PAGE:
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Nambour, Australia

Ko L.,Maroochy Research Facility | Eccleston K.,Maroochy Research Facility | O'Hare T.,University of Queensland | Wong L.,University of Queensland | And 2 more authors.
Scientia Horticulturae | Year: 2013

A comparative analysis of transgenic pineapple lines transformed with a polyphenol oxidase (PPO) gene (ppo) and the untransformed cultivar 'Smooth Cayenne' was made from plants grown in a series of field trials under cool subtropical conditions in southeast Queensland. In the four field trials where blackheart was recorded, all of the control lines expressed blackheart on each occasion and exhibited the greatest incidence (50%) and severity (34%) of symptoms. Irrespective of the gene transfer method or the gene construct used, 38% of the lines produced were regarded as blackheart resistant, having no blackheart symptoms in two or more trials. Five blackheart resistant transgenic lines consistently performed as well as or better than control plants in terms of fruit characteristics and quality. © 2013. Source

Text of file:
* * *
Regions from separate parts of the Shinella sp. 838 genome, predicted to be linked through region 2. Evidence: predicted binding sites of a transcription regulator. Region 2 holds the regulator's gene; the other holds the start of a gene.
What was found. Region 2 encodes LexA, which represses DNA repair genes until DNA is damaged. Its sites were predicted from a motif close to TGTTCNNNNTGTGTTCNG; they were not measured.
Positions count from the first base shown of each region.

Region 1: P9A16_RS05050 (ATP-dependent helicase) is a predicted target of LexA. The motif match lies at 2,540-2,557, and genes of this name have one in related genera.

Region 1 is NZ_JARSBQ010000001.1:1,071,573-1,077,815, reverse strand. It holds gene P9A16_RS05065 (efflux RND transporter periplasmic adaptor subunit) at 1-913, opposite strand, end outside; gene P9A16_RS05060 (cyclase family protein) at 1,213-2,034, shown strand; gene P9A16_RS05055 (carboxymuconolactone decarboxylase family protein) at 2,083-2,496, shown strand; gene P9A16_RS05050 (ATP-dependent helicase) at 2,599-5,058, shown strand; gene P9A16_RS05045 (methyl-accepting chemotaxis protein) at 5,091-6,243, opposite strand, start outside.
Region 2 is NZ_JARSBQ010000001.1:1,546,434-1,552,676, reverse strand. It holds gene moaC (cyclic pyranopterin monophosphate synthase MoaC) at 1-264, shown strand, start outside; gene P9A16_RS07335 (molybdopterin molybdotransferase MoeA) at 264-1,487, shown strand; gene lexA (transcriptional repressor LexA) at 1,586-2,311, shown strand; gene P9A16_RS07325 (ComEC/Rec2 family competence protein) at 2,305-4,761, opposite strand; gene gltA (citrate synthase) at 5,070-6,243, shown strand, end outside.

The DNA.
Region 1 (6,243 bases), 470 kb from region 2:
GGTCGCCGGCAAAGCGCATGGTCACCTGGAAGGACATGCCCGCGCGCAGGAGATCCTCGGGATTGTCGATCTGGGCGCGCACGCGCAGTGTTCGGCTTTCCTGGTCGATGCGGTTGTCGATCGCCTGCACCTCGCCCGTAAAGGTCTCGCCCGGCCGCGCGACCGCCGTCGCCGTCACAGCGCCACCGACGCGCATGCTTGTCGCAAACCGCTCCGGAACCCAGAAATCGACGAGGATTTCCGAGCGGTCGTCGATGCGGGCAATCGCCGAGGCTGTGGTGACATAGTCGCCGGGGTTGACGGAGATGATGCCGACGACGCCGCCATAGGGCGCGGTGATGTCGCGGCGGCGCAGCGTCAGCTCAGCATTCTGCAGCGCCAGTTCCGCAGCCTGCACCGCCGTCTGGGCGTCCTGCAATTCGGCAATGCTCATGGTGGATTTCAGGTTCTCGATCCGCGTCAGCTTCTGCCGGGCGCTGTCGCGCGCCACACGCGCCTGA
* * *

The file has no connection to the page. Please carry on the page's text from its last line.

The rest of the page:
Ammonia volatilisation from manure materials within poultry sheds can adversely affect production, and also represents a loss of fertiliser value from the spent litter. This study sought to compare the ability of alum and bentonite to decrease volatilisation losses of ammonia from spent poultry litter. An in-vessel volatilisation trial with air flushing, ammonia collection, and ammonia analysis was conducted over 64 days to evaluate the mitigation potential of these two materials. Water-saturated spent litter was incubated at 25°C in untreated condition (control) or with three treatments: an industry-accepted rate of alum [4% Al2(SO4)3·18H2O by dry mass of litter dry mass; ALUM], air-dry bentonite (127% by dry mass; BENT), or water-saturated bentonite (once again at 127% by dry mass; SATBENT). A high proportion of the nitrogen contained in the untreated spent litter was volatilised (62%). Bentonite additions were superior to alum additions at retaining spent litter ammonia (nitrogen losses: 15%, SATBENT; 34%, BENT; 54%, ALUM). Where production considerations favour comparable high rates of bentonite addition (e.g. where the litter is to be re-formulated as a fertiliser), this clay has potential to decrease ammonia volatilisation either in-shed or in spent litter stockpiles or formulated products, without the associated detrimental effect of alum on phosphorus availability. © CSIRO 2013. Source